I'd like to offer support to Ted's plea, and expand on it. I've recently had to work on several authority records for Chinese authors, and it is so difficult to navigate among the existing records when they give so little context. I am fortunate that I have a Chinese colleague at hand who has been able to assist me in making identifications. But even she encounters problems, because if all the information in a record is provided in transliteration, it can be very difficult even for a native speaker to figure out what Chinese character is meant.
The only way to be truly confident that you have made a correct identification is if the authority record includes the Chinese characters used by the author. This is becoming more common these days, but cross-references with Chinese characters are still the exception and not the norm.
The problem arises because the Chinese language uses only a fairly limited set of syllables. When these phonemes are transliterated into the Latin alphabet, the information about the tone at which the syllable is spoken is not recorded. The particular phoneme which we spell "Yang" in transliteration may represent any one of a number of Chinese characters. These characters are all distinct visually, and distinct when spoken because of their tone, but they all wind up looking the same in transliteration.
As an example, check out these authority records:
Both these persons have a name that is transliterated as Yang, Xiaogang. When I was establishing the authority record no2020067732, it was challenging to know whether my individual was the person identified in n 2007067816, or someone else. Once I was able to locate the name of "my" Yang Xiaogang in Chinese, it was apparent that he used different characters than the individual established in n 2007067816.
If I had had only the transliterated text in the 670 of n 2007067816 to go by, it would be very hard to know whether they were two different people or the same person.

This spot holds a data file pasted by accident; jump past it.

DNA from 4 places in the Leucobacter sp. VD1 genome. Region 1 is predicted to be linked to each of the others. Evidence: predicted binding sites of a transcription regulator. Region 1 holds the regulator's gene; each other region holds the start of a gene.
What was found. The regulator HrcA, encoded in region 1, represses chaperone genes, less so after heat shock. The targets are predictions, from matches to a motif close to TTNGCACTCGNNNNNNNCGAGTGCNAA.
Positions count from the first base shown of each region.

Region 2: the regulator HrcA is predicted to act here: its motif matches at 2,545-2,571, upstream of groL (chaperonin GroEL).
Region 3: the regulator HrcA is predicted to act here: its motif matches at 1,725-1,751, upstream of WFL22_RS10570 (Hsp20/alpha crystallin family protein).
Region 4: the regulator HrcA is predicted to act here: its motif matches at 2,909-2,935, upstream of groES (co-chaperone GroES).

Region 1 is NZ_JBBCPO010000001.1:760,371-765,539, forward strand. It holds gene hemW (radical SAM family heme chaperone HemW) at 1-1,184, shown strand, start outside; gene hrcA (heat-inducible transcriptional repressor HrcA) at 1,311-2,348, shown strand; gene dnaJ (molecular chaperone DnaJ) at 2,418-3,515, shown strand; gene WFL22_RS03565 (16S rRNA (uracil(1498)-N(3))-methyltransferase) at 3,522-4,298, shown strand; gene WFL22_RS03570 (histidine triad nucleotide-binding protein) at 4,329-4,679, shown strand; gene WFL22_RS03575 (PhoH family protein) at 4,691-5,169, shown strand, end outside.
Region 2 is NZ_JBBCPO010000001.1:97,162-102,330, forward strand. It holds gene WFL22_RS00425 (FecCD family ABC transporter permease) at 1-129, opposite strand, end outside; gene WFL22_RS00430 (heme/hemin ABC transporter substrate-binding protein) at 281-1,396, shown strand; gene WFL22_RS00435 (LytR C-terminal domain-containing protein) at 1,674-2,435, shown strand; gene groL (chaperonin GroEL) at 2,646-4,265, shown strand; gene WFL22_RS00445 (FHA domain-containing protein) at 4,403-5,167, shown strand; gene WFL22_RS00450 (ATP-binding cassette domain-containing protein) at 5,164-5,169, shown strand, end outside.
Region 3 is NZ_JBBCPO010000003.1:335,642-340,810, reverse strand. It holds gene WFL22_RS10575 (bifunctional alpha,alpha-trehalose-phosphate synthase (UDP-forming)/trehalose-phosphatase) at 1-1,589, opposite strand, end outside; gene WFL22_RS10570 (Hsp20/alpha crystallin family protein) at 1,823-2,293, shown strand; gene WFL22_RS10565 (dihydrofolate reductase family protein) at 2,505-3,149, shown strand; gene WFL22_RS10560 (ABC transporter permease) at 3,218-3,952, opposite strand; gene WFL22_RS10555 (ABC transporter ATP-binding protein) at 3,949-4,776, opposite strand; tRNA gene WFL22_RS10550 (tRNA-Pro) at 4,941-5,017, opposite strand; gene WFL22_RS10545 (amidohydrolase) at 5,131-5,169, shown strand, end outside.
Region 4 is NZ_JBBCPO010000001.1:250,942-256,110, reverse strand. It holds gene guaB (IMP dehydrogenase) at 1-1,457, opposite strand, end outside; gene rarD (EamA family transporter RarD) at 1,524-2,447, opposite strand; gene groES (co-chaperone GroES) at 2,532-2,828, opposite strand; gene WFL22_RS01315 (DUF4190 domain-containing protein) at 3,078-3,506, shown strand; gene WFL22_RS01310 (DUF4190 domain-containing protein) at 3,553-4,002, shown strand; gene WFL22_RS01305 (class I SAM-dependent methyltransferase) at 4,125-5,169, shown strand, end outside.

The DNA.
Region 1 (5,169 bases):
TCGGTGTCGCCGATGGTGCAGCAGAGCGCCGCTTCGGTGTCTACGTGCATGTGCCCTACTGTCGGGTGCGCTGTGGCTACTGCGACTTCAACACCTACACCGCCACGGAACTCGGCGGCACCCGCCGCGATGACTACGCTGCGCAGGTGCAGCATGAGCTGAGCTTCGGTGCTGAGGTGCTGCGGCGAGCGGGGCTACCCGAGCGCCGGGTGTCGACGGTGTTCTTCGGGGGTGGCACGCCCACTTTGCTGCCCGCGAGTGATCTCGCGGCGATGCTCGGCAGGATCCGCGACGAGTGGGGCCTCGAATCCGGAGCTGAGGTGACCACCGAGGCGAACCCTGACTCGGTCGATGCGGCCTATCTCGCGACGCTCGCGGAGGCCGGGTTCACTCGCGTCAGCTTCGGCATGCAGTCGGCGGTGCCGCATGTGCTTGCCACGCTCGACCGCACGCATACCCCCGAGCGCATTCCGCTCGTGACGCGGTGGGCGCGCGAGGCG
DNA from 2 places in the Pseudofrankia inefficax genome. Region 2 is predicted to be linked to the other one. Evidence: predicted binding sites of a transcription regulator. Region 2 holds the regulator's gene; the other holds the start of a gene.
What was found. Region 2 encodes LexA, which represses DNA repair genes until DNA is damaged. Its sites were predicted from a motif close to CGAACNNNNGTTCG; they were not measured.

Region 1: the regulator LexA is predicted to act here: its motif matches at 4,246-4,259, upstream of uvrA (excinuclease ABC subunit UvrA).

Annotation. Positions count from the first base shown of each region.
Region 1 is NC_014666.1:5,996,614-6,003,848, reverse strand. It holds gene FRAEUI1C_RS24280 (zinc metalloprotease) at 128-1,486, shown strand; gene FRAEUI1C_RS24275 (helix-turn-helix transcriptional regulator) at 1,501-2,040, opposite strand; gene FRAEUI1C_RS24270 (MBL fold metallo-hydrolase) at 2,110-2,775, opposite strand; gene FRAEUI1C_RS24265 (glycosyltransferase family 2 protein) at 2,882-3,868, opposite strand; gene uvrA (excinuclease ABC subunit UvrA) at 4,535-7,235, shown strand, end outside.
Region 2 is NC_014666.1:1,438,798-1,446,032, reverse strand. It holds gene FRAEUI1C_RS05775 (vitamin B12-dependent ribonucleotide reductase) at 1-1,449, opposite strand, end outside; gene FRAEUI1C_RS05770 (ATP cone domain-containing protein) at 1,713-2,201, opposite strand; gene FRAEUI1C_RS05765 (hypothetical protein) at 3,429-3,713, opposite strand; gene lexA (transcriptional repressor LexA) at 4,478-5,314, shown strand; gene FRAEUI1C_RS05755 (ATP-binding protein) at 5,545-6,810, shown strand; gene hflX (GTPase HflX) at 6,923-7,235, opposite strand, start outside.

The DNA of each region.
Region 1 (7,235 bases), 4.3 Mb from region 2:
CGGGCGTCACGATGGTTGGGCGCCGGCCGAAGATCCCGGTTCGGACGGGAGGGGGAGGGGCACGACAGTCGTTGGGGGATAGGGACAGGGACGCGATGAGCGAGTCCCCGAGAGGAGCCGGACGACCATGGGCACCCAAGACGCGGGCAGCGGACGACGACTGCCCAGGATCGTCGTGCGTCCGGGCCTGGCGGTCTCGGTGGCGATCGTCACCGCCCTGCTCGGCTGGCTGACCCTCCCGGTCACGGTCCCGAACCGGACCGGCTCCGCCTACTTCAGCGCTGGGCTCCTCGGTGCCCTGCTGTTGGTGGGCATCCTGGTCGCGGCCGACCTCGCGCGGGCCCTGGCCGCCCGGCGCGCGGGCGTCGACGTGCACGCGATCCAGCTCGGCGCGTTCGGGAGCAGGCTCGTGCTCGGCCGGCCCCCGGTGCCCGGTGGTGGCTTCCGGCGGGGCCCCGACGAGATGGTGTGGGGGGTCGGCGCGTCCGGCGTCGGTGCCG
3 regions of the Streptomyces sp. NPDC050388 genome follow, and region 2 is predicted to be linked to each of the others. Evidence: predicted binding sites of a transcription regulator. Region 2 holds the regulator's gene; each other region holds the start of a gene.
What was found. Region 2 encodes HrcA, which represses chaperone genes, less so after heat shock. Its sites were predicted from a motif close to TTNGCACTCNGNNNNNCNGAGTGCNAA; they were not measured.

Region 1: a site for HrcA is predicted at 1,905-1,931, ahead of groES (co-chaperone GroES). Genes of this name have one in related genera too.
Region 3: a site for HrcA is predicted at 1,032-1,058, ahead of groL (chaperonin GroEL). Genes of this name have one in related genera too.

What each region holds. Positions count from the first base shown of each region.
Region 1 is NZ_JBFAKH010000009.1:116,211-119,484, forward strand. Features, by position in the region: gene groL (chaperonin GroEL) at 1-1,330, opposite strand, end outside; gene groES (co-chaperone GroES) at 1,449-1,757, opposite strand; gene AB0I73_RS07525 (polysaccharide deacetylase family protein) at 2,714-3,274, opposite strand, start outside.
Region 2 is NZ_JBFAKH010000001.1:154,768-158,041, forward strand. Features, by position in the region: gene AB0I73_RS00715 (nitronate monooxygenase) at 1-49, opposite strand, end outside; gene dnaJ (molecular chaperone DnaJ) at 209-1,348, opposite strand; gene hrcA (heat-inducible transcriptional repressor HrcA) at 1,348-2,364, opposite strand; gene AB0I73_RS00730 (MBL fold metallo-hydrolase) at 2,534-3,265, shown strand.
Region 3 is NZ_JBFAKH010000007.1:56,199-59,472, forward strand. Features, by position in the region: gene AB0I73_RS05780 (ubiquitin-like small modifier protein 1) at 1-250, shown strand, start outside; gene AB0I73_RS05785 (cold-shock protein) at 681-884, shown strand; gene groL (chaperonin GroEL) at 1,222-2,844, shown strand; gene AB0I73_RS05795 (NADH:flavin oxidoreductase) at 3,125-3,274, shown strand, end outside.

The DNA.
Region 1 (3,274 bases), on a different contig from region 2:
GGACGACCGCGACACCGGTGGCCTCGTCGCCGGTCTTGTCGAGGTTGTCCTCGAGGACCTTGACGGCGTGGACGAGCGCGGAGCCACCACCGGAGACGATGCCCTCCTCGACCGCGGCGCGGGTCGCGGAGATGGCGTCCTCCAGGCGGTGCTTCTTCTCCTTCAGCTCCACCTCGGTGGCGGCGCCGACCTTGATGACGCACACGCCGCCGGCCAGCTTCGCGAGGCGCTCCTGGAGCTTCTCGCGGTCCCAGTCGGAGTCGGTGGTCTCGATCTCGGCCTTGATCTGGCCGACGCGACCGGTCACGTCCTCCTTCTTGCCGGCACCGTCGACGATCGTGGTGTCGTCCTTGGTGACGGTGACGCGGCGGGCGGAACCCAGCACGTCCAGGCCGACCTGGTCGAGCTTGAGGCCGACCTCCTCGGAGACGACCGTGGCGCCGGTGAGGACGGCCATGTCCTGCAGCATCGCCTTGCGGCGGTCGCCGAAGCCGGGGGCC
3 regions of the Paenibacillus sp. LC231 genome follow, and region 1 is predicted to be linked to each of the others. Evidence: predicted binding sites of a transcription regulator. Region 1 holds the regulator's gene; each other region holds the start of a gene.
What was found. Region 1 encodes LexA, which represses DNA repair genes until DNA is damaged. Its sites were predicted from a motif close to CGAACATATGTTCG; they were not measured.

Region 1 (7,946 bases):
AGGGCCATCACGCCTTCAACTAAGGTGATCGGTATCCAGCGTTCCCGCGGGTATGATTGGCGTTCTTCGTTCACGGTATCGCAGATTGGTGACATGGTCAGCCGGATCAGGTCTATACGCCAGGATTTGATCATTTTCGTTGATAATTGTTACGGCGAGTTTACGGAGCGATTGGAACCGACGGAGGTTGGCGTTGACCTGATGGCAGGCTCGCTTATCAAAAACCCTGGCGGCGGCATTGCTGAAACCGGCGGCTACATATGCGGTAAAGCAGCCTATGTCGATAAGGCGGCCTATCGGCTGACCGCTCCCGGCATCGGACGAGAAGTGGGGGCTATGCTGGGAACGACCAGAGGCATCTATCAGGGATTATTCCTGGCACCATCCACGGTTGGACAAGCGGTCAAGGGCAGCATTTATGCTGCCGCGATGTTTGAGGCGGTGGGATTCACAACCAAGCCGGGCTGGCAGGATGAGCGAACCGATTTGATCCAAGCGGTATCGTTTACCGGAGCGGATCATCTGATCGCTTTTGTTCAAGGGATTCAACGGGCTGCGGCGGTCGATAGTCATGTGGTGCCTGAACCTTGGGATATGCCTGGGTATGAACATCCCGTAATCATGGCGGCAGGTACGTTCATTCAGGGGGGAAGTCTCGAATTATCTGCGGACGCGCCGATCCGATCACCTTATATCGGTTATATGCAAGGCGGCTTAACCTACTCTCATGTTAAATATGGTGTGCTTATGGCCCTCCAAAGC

But when the Chinese characters are present in a 400, as in these two records, even a non-Chinese-speaker can see that they are using different characters to express their names, and you can thus be more confident that you are dealing with two different people.
So my plea would be, in addition to providing context for a person through subject information, please, whenever you can, provide a cross-reference with the person's name in Chinese characters.
Saint Louis University
From: Program for Cooperative Cataloging <[log in to unmask]> on behalf of Gemberling, Ted P <[log in to unmask]>
Sent: Monday, June 15, 2020 12:56 PM
To: [log in to unmask] <[log in to unmask]>
Subject: [External] [PCCLIST] Plea for subjects on name authority records
I wanted to make a plea to add some English-language subject information in authority records, perhaps especially for writers with East Asian names. In the Alma catalog there is an "Authority Control Task List" where we are encouraged to differentiate personal names. This morning I attempted to do that with the name Liu, An. We have a work in our catalog by this person called Design and development of an affordable telemetry system (2018). Now there are four An Liu's. Two had birth dates of 1962 and 1981, which seem possible for this author. The 1981 name doesn't seem likely because it says he (or she, not sure of the gender) was an attorney. With 1962 we have information that he or she is an author and editor. Author and editor of what?
Now, of course we can't expect catalogers to know the subject of a book if it is in Chinese. But if you are going to create an authority for an American name authority file, it is not very useful if a cataloger can't know what sorts of things the author wrote on. And actually An Liu is easier than a lot of other East Asian names. There are often many authors with the same name.
Thanks for considering this.